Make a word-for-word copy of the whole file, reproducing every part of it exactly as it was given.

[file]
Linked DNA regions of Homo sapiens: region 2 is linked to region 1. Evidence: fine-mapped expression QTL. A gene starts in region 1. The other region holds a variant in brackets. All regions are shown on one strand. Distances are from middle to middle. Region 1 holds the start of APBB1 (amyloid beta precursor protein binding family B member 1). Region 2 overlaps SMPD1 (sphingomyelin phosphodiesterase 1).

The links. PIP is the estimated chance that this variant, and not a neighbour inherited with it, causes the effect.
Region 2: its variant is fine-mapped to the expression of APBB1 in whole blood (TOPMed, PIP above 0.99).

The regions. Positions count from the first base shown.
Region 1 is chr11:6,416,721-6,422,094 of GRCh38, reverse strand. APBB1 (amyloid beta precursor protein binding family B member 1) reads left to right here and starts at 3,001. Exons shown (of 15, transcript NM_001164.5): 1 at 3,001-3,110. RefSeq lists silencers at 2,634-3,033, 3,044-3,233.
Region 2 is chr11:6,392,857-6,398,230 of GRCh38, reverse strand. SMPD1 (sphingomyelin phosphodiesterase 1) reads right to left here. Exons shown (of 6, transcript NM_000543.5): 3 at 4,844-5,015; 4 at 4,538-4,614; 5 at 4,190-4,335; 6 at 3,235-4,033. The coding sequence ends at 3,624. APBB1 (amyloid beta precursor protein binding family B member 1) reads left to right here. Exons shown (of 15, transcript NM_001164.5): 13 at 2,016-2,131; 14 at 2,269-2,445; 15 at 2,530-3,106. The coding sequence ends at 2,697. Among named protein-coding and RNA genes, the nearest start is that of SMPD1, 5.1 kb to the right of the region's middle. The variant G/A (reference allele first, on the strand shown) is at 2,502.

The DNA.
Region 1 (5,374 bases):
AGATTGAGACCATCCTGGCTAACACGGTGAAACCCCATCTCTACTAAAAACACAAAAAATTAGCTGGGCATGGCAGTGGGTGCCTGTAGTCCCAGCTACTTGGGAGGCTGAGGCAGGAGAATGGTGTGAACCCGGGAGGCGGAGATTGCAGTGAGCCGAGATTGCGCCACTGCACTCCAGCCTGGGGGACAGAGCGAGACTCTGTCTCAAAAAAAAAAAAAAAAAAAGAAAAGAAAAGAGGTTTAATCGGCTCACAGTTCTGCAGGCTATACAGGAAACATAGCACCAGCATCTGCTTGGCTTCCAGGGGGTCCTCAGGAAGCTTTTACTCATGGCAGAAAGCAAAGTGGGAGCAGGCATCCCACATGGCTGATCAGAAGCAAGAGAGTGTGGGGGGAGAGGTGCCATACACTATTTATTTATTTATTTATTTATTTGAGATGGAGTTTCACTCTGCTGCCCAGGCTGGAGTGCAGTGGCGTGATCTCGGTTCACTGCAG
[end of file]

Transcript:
Linked DNA regions of Homo sapiens: region 2 is linked to region 1. Evidence: fine-mapped expression QTL. A gene starts in region 1. The other region holds a variant in brackets. All regions are shown on one strand. Distances are from middle to middle. Region 1 holds the start of APBB1 (amyloid beta precursor protein binding family B member 1). Region 2 overlaps SMPD1 (sphingomyelin phosphodiesterase 1).

The links. PIP is the estimated chance that this variant, and not a neighbour inherited with it, causes the effect.
Region 2: its variant is fine-mapped to the expression of APBB1 in whole blood (TOPMed, PIP above 0.99).

The regions. Positions count from the first base shown.
Region 1 is chr11:6,416,721-6,422,094 of GRCh38, reverse strand. APBB1 (amyloid beta precursor protein binding family B member 1) reads left to right here and starts at 3,001. Exons shown (of 15, transcript NM_001164.5): 1 at 3,001-3,110. RefSeq lists silencers at 2,634-3,033, 3,044-3,233.
Region 2 is chr11:6,392,857-6,398,230 of GRCh38, reverse strand. SMPD1 (sphingomyelin phosphodiesterase 1) reads right to left here. Exons shown (of 6, transcript NM_000543.5): 3 at 4,844-5,015; 4 at 4,538-4,614; 5 at 4,190-4,335; 6 at 3,235-4,033. The coding sequence ends at 3,624. APBB1 (amyloid beta precursor protein binding family B member 1) reads left to right here. Exons shown (of 15, transcript NM_001164.5): 13 at 2,016-2,131; 14 at 2,269-2,445; 15 at 2,530-3,106. The coding sequence ends at 2,697. Among named protein-coding and RNA genes, the nearest start is that of SMPD1, 5.1 kb to the right of the region's middle. The variant G/A (reference allele first, on the strand shown) is at 2,502.

The DNA.
Region 1 (5,374 bases):
AGATTGAGACCATCCTGGCTAACACGGTGAAACCCCATCTCTACTAAAAACACAAAAAATTAGCTGGGCATGGCAGTGGGTGCCTGTAGTCCCAGCTACTTGGGAGGCTGAGGCAGGAGAATGGTGTGAACCCGGGAGGCGGAGATTGCAGTGAGCCGAGATTGCGCCACTGCACTCCAGCCTGGGGGACAGAGCGAGACTCTGTCTCAAAAAAAAAAAAAAAAAAAGAAAAGAAAAGAGGTTTAATCGGCTCACAGTTCTGCAGGCTATACAGGAAACATAGCACCAGCATCTGCTTGGCTTCCAGGGGGTCCTCAGGAAGCTTTTACTCATGGCAGAAAGCAAAGTGGGAGCAGGCATCCCACATGGCTGATCAGAAGCAAGAGAGTGTGGGGGGAGAGGTGCCATACACTATTTATTTATTTATTTATTTATTTGAGATGGAGTTTCACTCTGCTGCCCAGGCTGGAGTGCAGTGGCGTGATCTCGGTTCACTGCAG